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PR reality check: The world is melting, but your PR pitch doesn’t have to get burned

By Patrick McCaully, Vanquisher of Vanilla PR, Pointman News Creation

Close-up on a yellow PR key on a white computer keyboard

I get it, you’re super excited. Version 5.0 of your “robust solution” has the whole company buzzing. Maybe you’re “reimagining the landscape” of something or “revolutionizing the lives of human beings.” That’s great, but it’s not necessarily news.

Consider this: the least number of journalists in history are generating the most media content in history—often for multiple platforms. They REALLY don’t have time to waste on non-news.

Frankly, simple product announcements and “we exist” or “we’re amazing according to us” types of press releases didn’t work well BEFORE two years of COVID. Imagine how little journalists care about them after two years of hourly breaking business and health news based on the pandemic.

But all is not lost...

You can still break through an insane pandemic news cycle with your press release and pitch, but they have to be relevant to a current crisis, funny, relentlessly positive or genuinely interesting. Put yourself into the mindset of an exhausted journalist (which is pretty much every working journalist). Send them a press release that would be newsworthy to someone that doesn’t work at your company (or get paid by your company as a consultant).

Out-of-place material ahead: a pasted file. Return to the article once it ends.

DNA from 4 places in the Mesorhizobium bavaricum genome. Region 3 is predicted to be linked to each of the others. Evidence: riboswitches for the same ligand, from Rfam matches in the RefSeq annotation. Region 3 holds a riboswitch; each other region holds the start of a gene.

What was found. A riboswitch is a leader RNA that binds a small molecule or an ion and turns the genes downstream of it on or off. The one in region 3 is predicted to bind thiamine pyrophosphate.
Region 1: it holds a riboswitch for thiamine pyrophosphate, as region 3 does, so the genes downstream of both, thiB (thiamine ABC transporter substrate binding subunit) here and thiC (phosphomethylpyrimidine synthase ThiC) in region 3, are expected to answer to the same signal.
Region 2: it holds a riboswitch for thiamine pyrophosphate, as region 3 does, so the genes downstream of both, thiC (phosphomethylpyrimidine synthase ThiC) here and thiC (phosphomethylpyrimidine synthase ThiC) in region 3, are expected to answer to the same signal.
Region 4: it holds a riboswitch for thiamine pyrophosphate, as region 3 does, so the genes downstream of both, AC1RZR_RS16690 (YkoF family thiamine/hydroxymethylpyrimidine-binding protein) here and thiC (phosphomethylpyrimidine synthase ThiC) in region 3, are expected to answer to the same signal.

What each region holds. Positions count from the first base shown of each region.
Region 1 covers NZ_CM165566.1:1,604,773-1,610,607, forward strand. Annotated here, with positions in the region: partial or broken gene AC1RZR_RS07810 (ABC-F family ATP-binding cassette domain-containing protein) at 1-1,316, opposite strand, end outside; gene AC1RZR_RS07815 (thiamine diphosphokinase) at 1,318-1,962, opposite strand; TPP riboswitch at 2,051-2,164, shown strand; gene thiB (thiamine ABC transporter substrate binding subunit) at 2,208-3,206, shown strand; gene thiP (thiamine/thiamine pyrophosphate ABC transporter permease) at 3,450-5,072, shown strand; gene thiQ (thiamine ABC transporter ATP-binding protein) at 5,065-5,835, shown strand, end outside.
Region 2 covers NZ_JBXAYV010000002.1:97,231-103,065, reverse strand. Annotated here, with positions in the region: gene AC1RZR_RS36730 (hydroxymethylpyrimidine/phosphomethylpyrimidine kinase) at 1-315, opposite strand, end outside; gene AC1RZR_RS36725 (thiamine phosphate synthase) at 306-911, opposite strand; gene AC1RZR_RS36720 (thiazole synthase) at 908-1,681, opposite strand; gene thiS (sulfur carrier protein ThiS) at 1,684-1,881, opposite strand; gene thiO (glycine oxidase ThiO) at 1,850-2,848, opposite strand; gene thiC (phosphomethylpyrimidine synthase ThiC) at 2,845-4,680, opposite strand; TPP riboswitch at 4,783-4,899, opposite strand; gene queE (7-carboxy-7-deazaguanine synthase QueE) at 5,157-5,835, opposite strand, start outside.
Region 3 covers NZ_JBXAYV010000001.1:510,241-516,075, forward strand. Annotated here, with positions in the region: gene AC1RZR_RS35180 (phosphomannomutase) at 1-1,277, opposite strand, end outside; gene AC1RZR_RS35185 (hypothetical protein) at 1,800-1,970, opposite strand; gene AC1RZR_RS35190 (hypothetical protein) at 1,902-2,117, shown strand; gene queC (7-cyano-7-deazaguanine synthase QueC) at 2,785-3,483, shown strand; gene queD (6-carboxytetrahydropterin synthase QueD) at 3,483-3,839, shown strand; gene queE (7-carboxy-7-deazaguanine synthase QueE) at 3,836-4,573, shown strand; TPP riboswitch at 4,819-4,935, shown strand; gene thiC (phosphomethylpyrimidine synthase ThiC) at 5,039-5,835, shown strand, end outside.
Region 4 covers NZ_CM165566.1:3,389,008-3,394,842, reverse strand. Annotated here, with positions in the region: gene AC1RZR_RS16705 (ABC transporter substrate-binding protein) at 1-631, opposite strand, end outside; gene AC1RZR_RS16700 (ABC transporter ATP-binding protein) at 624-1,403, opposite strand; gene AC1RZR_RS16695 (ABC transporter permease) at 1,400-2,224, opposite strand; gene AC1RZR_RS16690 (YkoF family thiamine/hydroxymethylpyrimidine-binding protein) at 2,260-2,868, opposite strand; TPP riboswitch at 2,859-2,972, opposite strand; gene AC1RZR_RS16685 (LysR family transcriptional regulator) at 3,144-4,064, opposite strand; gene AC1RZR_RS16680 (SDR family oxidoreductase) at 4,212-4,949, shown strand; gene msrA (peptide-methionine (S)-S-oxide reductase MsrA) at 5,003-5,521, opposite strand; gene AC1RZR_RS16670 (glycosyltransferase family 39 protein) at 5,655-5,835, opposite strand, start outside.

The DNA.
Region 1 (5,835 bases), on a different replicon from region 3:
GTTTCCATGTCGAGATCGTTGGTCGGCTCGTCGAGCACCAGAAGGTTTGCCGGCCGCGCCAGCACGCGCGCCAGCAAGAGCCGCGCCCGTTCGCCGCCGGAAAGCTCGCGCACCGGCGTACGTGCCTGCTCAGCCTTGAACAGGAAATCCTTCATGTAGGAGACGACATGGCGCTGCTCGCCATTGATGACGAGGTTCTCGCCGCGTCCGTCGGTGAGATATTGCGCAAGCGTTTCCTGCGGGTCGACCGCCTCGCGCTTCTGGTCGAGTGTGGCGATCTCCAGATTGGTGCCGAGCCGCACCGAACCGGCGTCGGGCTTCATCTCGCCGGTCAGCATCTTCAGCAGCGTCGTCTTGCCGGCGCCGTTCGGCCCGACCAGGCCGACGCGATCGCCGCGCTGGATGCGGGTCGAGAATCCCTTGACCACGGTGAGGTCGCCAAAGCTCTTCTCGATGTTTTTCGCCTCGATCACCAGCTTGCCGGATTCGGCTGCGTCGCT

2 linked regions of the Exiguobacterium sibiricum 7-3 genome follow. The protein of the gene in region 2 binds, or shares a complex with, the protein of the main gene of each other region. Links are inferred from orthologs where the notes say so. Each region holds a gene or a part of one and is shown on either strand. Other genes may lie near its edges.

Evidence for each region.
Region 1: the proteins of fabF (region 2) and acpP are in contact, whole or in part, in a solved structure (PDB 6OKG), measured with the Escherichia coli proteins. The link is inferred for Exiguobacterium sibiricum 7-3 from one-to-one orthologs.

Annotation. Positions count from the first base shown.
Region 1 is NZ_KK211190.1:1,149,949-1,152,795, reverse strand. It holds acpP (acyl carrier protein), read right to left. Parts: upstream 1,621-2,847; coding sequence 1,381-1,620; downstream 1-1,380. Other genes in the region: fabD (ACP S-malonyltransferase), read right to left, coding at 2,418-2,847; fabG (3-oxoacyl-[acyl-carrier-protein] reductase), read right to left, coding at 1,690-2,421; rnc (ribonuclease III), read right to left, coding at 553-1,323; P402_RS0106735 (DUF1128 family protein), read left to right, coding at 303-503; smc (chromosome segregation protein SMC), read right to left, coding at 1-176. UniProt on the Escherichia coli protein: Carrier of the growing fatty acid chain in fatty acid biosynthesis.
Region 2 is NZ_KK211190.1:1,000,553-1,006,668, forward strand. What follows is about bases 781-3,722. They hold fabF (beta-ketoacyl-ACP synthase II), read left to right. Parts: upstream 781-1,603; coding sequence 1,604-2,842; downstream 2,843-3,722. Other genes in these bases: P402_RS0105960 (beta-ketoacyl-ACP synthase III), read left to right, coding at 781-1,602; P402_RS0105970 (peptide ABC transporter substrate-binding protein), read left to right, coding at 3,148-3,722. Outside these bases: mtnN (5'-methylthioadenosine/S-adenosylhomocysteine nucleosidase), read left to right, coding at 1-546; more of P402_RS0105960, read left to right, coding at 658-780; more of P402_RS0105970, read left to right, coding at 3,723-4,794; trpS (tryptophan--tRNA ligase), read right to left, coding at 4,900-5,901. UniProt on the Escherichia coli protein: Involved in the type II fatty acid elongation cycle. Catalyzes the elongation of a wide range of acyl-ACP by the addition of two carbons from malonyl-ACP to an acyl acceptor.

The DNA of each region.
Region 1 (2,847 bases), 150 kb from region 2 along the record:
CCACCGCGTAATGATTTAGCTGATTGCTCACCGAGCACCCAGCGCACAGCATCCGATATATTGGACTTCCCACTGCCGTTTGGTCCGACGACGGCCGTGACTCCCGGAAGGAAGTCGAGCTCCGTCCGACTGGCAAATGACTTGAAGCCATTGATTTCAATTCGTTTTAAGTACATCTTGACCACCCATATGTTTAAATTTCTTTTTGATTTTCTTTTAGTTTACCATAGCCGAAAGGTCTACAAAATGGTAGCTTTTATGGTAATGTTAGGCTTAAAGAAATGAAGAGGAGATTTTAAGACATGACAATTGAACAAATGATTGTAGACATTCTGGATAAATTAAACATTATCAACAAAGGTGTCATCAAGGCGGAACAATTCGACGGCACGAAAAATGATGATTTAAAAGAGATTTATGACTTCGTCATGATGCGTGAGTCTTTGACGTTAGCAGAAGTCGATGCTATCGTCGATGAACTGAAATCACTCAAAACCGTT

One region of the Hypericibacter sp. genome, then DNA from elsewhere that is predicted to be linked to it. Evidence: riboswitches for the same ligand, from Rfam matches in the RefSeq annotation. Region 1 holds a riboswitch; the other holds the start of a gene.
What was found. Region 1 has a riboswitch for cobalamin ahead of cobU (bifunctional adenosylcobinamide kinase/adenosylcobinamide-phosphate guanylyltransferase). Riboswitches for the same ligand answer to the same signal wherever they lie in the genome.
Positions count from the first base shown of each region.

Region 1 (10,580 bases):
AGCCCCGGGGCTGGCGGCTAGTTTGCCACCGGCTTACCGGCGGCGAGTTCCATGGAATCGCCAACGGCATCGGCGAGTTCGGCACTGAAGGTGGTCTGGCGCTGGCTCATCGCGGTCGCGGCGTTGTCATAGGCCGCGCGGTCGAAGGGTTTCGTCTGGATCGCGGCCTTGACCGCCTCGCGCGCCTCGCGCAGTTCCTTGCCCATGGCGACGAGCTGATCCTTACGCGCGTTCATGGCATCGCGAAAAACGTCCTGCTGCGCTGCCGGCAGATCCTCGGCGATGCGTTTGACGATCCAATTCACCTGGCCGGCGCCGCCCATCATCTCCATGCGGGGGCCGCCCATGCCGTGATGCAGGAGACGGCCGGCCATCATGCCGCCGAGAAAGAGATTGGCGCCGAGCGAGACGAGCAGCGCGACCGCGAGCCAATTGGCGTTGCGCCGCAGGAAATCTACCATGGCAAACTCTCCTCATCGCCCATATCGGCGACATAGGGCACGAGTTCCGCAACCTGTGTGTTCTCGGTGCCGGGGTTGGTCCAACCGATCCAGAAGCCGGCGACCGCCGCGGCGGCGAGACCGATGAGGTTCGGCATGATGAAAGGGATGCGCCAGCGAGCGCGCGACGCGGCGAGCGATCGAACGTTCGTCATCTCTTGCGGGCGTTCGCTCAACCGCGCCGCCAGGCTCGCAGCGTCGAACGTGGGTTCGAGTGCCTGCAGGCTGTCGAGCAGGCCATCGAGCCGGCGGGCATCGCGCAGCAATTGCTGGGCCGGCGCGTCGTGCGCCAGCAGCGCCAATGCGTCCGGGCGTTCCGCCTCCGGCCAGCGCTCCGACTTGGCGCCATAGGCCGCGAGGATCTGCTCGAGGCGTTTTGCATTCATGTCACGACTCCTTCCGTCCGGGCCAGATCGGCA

Yes, I said press release!

What I am about to tell you goes against 99% of current online opinion. I have proven time and time again the press release is not dead! In fact, it’s just the opposite. (So says the #1 boutique PR firm in the world.)

Yes, non-newsworthy and uninspiring press releases are dead. R.I.P. I’m all for that! But well-written, clever press releases that are actually newsworthy are still absolutely the preferred way for media to get information and use it to create stories. (If anyone ever pushes back on that, ask them how much time they’ve actually spent in a newsroom.)

Relevance revolution

If you want to get earned media coverage, you first need to find a way to be objective about your own news. Forget what’s personally important to you. Consider what’s important to everyone else, and what will resonate with news media. Media relations is a meritocracy. It’s about the best story, not about who you know. The best idea can and does ultimately win the media coverage, but you have to present it in the most newsworthy way.

This is why you need a Trojan horse.

At Pointman News Creation, our whole approach is based on Trojan horse tactics. We create something that is independently newsworthy then relate it back to the client in a clever way. This tactic allows the press release or pitch to be seen as not entirely self-serving and enables the client to get past the gates and walls of the assignment editor or journalist to tell their story.

Christmas was a wonderful time of year to test COVID clear.